The beauty of Tolkien’s writings, especially his Elvish poetry and the songs of the First and Second Ages (from the Silmarillion and other texts), and the richness of his tales and the worlds of his tales, sometimes makes one truly wish that these were from the ancient history of humankind.
There have been essays written, one senses only partly as fantasy, that posit that the Fourth Age, which began with the destruction of the One Ring and of the Dark Lord who forged it, ended with a catastrophe, viz., the Flood; that the Fifth Age ended with the birth of Our Lord; that the Sixth Age will end with the Parousia; and that the Seventh Age will have no end.
I am reminded by those conjectural and wishful accounts of the eons of humanity of a passage from the Athrabeth Finrod ah Andreth, “The Debate of Finrod and Andreth”, a conversation between one of the wisest of the Noldorin Elves (Finrod, king of Nargothrond, known as Friend-of-Men) and a Wise-woman of Men (Andreth), in which they speak and argue about many things, including the place of humanity in the World. The bitterness demonstrated by Andreth throughout their argument must be understood in the context of the condition of humankind in the First Age of the world, when they were a race buffeted and endangered by the wicked designs of the rebellious Ainu Morgoth (the first Dark Lord, and master of Sauron, also known as “the Nameless”). The two, Noldor Lord and human Wise-woman, speak of human death, of what we might call “original sin”, and of the place of humanity in the world.
At one point, Finrod suggests the real purpose and calling of humanity (”Arda” refers to the created world):
‘This then, I propound, was the errand of Men, not the followers, but the heirs and fulfillers of all: to heal the Marring of Arda, already foreshadowed before their devising; and to do more, as agents of the magnificence of Eru: to enlarge the Music and surpass the Vision of the World!’
‘For that Arda Healed shall not be Arda Unmarred, but a third thing and a greater, and yet the same. I have conversed with the Valar who were present at the making of the Music ere the being of the World began. And now I wonder: Did they hear the end of the Music? Was there not something in or beyond the final chords of Eru which, being overwhelmed thereby, they did not perceive?’
Professor Tolkien did not publish this text; it was published twenty years after Tolkien’s death by Frank Williamson and Christopher Tolkien in the volume, Morgoth’s Ring (Houghton Mifflin, 1993). The following remarkable passage occurs in the middle of Finrod and Andreth’s conversation, and is an eminently suitable meditation during Christmastide.
‘Have ye then no hope?’ said Finrod.
‘What is hope?’ she said. ‘An expectation of good, which though uncertain has some foundation in what is known? Then we have none.’
‘That is one thing that Men call “hope”,’ said Finrod. ‘Amdir we call it, “looking up”. But there is another which is founded deeper. Estel we call it, that is “trust”. It is not defeated by the ways of the world, for it does not come from experience, but from our nature and first being. If we are indeed the Eruhin, the Children of the One, then He will not suffer Himself to be deprived of His own, not by any Enemy, not even by ourselves. This is the last foundation of Estel, which we keep even when we contemplate the End: of all His designs the issue must be for His Children’s joy. Amdir you have not, you say. Does no Estel at all abide?’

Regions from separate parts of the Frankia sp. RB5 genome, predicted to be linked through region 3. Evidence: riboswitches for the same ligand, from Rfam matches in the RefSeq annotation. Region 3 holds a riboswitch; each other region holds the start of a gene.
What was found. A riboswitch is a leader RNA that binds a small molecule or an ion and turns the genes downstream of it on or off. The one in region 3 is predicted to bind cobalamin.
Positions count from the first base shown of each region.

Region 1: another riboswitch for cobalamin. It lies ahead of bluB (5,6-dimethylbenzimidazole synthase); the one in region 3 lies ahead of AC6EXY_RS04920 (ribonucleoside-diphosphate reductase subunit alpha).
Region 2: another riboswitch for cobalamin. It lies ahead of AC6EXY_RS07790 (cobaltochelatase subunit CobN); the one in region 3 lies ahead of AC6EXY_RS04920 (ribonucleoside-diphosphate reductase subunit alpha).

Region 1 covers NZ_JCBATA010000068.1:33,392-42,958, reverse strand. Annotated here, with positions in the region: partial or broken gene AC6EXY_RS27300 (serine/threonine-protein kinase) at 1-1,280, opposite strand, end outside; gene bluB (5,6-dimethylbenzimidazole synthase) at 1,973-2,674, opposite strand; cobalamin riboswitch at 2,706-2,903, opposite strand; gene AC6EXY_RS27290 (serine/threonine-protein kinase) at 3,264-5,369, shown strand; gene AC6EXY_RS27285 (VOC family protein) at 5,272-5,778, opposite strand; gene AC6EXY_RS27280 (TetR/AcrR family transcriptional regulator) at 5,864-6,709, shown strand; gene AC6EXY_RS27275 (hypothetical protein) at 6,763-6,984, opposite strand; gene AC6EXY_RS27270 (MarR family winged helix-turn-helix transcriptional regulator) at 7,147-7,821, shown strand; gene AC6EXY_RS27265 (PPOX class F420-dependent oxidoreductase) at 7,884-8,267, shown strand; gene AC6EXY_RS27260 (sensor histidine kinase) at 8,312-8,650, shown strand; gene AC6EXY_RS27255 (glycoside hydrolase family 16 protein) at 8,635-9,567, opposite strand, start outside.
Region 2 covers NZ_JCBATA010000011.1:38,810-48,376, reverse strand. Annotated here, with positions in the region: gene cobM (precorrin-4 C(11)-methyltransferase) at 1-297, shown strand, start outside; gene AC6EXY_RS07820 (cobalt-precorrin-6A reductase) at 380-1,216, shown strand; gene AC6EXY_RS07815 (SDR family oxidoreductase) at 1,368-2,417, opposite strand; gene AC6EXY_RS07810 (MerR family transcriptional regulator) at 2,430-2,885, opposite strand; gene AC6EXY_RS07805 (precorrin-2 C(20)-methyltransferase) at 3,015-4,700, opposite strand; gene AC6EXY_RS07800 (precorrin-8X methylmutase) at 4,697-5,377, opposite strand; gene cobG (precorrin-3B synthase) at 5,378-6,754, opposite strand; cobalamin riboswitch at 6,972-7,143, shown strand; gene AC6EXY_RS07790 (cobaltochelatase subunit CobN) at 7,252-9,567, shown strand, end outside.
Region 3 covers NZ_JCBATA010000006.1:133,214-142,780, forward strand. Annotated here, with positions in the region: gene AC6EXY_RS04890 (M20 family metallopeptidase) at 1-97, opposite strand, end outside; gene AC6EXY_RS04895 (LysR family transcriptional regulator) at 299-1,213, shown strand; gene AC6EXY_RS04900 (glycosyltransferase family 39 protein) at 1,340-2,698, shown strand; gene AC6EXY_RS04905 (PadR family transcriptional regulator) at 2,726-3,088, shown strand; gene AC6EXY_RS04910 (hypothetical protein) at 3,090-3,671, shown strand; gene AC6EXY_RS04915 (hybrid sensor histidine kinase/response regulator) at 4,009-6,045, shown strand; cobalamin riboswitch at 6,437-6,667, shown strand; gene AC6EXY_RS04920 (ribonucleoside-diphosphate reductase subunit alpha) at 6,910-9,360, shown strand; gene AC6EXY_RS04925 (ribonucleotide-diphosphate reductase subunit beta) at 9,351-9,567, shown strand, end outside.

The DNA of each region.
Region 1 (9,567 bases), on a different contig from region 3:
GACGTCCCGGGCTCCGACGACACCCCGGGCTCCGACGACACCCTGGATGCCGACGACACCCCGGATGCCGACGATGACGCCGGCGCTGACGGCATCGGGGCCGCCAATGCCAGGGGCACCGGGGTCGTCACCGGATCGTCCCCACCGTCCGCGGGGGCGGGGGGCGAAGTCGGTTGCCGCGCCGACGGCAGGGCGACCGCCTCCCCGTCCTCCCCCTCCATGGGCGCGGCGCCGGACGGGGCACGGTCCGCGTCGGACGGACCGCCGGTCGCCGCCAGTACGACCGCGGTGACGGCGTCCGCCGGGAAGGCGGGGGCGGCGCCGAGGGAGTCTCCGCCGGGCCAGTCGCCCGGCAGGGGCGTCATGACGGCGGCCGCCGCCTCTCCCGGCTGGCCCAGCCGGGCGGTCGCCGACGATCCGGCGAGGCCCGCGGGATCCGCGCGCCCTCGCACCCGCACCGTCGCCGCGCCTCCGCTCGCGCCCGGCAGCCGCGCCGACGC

‘Maybe, she said. ‘But no! Do you not perceive that it is part of our wound that Estel should falter and its foundations be shaken? Are we the Children of the One? Are we not cast off finally? Or were we ever so? Is not the Nameless the Lord of the World?’
‘Say it not even in question!’ said Finrod.
‘It cannot be unsaid,’ answered Andreth, ‘if you would understand the despair in which we walk. Or in which most Men walk. Among the Atani, as you call us, or the Seekers as we say: those who left the lands of despair and the Men of darkness and journeyed west in vain hope: it is believed that healing may yet be found, or that there is some way of escape. But is this indeed Estel? Is it not Amdir rather; but without reason: mere flight in a dream from what waking they know: that there is no escape from darkness and death?’
‘Mere flight in a dream you say,’ answered Finrod. ‘In dream many desires are revealed; and desire may be the last flicker of Estel. But you do not mean dream, Andreth. You confound dream and waking with hope and belief, to make the one more doubtful and the other more sure. Are they asleep when they speak of escape and healing?’
‘Asleep or awake, they say nothing clearly,’ answered Andreth. ‘How or when shall healing come? To what manner of being shall those who see that time be re-made? And what of us who before it go out into darkness unhealed? To such questions only those of the “Old Hope” (as they call themselves) have any guess of an answer.’
‘Those of the Old Hope?’ said Finrod. ‘Who are they?’
‘A few,’ she said; ‘but their number has grown since we came to this land, and they see that the Nameless can (as they think) be defied. Yet that is no good reason. To defy him does not undo his work of old. And if the valour of the Eldar fails here, then their despair will be deeper. For it was not on the might of Men, or of any of the peoples of Arda, that the old hope was grounded.’
‘What then was this hope, if you know?’ Finrod asked.
‘They say,’ answered Andreth: ‘they say that the One will himself enter into Arda, and heal Men and all the Marring from the beginning to the end….’